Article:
OTTAWA (Reuters) - Canada is introducing substantial new tax measures that will allow investors in new liquefied natural gas facilities to recover their costs more quickly, Prime Minister Stephen Harper said on Thursday.
Harper told a televised news conference in British Columbia that the tax relief would encourage investment in the LNG industry and boost employment.
The measures could help companies move forward with stalled developments in Canada, even as they cut spending around the world in response to plummeting oil prices.
“The business of shipping natural gas is capital intensive. The bar for entry is high,” Harper said.
Ottawa will establish a capital cost allowance rate of 30 percent for equipment used in natural gas liquefaction and 10 percent for buildings at a facility that liquefies natural gas, Harper announced.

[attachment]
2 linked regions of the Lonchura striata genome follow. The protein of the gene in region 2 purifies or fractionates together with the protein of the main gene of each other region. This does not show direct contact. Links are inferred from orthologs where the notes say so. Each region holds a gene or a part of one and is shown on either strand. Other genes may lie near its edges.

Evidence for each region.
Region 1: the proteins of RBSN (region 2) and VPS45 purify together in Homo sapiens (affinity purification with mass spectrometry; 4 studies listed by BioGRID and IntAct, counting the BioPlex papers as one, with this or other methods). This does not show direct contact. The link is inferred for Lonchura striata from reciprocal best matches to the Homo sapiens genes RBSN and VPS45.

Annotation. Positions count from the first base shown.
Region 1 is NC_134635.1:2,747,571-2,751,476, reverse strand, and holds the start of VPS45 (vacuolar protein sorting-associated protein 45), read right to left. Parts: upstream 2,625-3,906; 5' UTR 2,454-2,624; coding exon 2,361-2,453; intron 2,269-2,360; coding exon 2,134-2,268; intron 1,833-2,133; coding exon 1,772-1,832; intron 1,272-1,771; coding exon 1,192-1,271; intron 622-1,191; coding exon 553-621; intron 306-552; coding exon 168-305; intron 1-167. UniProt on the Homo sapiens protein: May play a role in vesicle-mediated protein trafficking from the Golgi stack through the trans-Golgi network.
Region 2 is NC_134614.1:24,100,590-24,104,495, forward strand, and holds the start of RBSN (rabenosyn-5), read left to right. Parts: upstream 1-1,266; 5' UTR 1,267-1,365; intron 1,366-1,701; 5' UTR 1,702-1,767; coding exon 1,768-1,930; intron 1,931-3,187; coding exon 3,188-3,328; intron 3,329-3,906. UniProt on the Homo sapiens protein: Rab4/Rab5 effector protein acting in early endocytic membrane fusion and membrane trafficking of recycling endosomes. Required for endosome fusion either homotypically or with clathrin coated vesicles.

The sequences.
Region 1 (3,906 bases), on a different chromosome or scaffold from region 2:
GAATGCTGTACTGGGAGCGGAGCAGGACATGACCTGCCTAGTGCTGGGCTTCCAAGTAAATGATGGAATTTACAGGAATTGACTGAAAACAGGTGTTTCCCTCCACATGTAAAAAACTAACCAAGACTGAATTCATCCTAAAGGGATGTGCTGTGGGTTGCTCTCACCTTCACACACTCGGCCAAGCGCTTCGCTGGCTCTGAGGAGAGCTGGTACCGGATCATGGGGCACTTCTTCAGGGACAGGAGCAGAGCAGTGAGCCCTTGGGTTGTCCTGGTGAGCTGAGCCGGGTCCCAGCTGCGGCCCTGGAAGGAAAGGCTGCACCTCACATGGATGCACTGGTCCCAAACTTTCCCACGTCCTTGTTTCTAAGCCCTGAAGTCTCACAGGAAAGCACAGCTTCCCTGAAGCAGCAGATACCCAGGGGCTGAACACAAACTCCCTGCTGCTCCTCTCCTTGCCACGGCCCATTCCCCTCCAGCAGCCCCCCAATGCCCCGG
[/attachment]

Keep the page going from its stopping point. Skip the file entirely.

LNG facilities in Canada can currently write off 8 percent of their total capital investment each year.
Harper said the tax relief would be available for capital assets acquired after Feb 19 this year and before 2025.
Last week, Reuters revealed that the government was studying the idea of new tax breaks in the upcoming budget for companies that build LNG plants.
More than a dozen LNG terminals have been proposed in Canada, mostly in the West Coast province of British Columbia. Backed by energy giants like Malaysia’s Petronas, Royal Dutch Shell and Chevron Corp. The projects would ship cheaper North American gas to Asian markets.
Reporting by David Ljunggren; Editing by David Gregorio